Data exclude people reporting sight problems not corrected by lenses, blackouts, fits and loss of consciousness, learning difficulties, and brain injury or stroke.

Table 5.

Weighted SDMT means, SDs, and percentiles for males and females by age group

Age group Males

Females

Mean (SD20th percentile 40th percentile 60th percentile 80th percentile Mean (SD20th percentile 40th percentile 60th percentile 80th percentile
15–19 54.09 (12.31) 45 50 56 63 56.91 (11.25) 49 54 58 65
20–24 53.98 (11.27) 46 51 57 63 58.21 (10.97) 50 56 61 67
25–29 53.74 (9.79) 46 50 56 62 56.87 (10.36) 49 54 60 65
30–34 53.87 (10.00) 46 50 57 63 56.63 (10.91) 48 55 59 66
35–39 52.29 (9.66) 44 50 55 60 54.66 (10.79) 47 52 58 63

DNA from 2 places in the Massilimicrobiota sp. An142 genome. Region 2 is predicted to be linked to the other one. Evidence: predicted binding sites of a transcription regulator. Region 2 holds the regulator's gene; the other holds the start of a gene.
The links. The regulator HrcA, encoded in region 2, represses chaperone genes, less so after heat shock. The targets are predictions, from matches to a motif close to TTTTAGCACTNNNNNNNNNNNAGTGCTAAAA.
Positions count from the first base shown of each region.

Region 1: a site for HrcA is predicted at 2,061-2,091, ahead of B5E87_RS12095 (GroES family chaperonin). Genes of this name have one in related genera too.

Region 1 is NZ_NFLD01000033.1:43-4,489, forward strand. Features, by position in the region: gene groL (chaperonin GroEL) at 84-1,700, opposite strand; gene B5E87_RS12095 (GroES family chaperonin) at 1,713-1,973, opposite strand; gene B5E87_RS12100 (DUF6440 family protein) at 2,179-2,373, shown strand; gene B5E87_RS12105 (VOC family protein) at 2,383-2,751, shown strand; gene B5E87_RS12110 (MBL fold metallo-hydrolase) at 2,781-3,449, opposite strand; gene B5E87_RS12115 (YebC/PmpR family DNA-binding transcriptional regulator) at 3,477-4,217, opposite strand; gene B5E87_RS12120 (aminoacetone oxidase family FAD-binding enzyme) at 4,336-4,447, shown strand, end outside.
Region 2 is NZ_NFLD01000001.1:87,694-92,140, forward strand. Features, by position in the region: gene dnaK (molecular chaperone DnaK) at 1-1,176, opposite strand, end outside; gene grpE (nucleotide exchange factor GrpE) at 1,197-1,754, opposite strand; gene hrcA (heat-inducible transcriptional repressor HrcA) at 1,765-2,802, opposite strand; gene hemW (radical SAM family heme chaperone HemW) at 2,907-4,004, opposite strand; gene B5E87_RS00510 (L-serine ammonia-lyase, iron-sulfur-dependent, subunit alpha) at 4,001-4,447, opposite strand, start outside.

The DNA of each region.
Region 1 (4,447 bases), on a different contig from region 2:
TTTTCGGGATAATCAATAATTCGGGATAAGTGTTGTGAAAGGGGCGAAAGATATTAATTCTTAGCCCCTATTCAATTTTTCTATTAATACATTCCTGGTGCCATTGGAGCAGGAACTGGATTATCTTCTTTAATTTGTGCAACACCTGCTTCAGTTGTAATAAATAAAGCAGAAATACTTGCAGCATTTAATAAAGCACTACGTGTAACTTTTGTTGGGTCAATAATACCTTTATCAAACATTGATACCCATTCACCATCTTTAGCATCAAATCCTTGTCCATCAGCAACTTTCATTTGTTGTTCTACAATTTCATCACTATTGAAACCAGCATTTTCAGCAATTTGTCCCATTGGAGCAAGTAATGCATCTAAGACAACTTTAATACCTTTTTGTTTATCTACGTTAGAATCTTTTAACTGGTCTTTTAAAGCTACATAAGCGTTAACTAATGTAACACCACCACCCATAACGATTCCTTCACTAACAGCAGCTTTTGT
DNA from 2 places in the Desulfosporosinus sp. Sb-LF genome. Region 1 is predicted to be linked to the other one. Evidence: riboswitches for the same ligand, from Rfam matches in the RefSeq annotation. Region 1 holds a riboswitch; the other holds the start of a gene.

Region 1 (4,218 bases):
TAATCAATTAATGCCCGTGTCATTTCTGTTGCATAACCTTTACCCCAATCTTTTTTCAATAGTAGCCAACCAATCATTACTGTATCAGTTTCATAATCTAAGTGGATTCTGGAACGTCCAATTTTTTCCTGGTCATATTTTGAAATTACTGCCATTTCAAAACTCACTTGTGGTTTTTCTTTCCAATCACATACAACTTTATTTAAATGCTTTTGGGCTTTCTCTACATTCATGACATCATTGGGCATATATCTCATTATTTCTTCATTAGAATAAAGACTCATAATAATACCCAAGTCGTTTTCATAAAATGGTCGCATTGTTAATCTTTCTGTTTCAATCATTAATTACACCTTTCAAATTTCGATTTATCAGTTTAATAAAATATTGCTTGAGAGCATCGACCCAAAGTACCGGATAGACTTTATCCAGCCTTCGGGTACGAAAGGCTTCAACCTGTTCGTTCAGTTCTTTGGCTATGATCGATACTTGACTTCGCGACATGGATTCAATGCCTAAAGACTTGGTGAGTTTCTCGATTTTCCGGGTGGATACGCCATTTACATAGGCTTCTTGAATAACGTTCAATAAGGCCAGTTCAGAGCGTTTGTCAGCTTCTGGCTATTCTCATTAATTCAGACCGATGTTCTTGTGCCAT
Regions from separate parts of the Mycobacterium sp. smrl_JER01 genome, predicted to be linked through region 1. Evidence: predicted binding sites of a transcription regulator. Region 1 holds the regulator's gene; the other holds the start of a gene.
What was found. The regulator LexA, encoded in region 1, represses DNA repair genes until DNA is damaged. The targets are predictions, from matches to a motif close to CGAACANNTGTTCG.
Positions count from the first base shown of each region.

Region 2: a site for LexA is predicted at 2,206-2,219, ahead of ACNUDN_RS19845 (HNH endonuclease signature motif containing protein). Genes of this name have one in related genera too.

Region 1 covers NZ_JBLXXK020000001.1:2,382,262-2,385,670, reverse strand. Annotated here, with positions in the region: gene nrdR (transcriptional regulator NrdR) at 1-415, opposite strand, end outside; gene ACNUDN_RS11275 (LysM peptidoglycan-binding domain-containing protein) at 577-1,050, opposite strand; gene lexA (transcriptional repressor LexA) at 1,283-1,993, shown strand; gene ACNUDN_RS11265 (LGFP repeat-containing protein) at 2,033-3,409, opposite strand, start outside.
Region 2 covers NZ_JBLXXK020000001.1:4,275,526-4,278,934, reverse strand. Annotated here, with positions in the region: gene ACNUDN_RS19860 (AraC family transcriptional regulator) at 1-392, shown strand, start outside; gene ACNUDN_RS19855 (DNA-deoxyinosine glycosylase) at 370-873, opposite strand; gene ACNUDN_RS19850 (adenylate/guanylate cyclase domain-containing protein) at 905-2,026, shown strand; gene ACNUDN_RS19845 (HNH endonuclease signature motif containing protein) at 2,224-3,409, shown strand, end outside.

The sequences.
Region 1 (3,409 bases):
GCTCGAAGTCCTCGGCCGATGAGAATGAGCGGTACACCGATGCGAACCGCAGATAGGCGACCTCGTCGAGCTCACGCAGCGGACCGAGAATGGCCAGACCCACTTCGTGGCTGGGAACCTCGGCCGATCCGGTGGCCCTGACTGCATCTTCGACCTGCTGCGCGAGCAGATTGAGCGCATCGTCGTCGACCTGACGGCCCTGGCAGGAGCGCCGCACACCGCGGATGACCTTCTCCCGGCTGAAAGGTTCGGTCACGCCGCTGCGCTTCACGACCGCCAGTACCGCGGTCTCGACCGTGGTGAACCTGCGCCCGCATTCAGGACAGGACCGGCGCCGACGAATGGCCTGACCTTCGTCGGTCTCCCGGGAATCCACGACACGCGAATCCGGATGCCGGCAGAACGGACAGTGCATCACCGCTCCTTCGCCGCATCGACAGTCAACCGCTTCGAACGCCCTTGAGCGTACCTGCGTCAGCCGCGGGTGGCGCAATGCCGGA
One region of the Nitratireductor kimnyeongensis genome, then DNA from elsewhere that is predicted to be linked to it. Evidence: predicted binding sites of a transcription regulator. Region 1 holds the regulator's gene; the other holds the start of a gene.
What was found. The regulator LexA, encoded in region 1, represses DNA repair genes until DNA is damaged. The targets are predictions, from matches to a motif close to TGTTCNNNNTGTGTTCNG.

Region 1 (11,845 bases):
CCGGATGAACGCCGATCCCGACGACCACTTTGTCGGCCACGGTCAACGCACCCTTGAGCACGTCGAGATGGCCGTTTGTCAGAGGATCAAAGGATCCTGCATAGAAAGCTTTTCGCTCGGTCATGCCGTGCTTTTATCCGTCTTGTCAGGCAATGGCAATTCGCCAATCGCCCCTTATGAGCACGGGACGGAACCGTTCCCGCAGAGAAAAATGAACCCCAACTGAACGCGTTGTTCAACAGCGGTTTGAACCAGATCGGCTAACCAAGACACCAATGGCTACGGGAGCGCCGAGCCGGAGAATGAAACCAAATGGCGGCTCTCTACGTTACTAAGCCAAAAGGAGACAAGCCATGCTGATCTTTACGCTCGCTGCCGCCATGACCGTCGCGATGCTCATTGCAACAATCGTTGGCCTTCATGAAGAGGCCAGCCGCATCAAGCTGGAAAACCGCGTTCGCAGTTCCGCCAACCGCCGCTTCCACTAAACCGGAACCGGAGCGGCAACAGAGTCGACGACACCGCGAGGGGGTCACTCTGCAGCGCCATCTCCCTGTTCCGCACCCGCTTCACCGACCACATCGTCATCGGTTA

40–44 50.71 (10.44) 43 48 53 60 53.80 (10.45) 46 52 57 62
45–49 48.23 (9.76) 40 46 51 57 50.16 (11.61) 41 48 53 60
50–54 45.92 (9.56) 38 44 49 53 50.20 (10.41) 43 49 53 59
55–59 44.92 (10.30) 36 43 49 53 47.91 (10.59) 39 47 50 57
60–64 42.58 (9.68) 34 41 46 51 44.22 (11.97) 35 43 48 53
65–69 39.14 (10.58) 31 37 42 49 40.95 (10.76) 33 40 45 49
70–74 34.79 (10.65) 26 32 38 44 36.65 (11.40) 28 35 40 46
75–79 29.76 (10.54) 20 28 32 39 33.97 (11.13) 24 31 36 44
80–84 27.08 (10.87) 18 23 29 38 29.53 (10.92) 19 28 32 39
85+ 26.29 (8.42) 19 23 29 34 23.55 (8.77) 15 18 25 32
Age group Males

Females

Mean (SD20th percentile 40th percentile 60th percentile 80th percentile Mean (SD20th percentile 40th percentile 60th percentile 80th percentile
15–19 54.09 (12.31) 45 50 56 63 56.91 (11.25) 49 54 58 65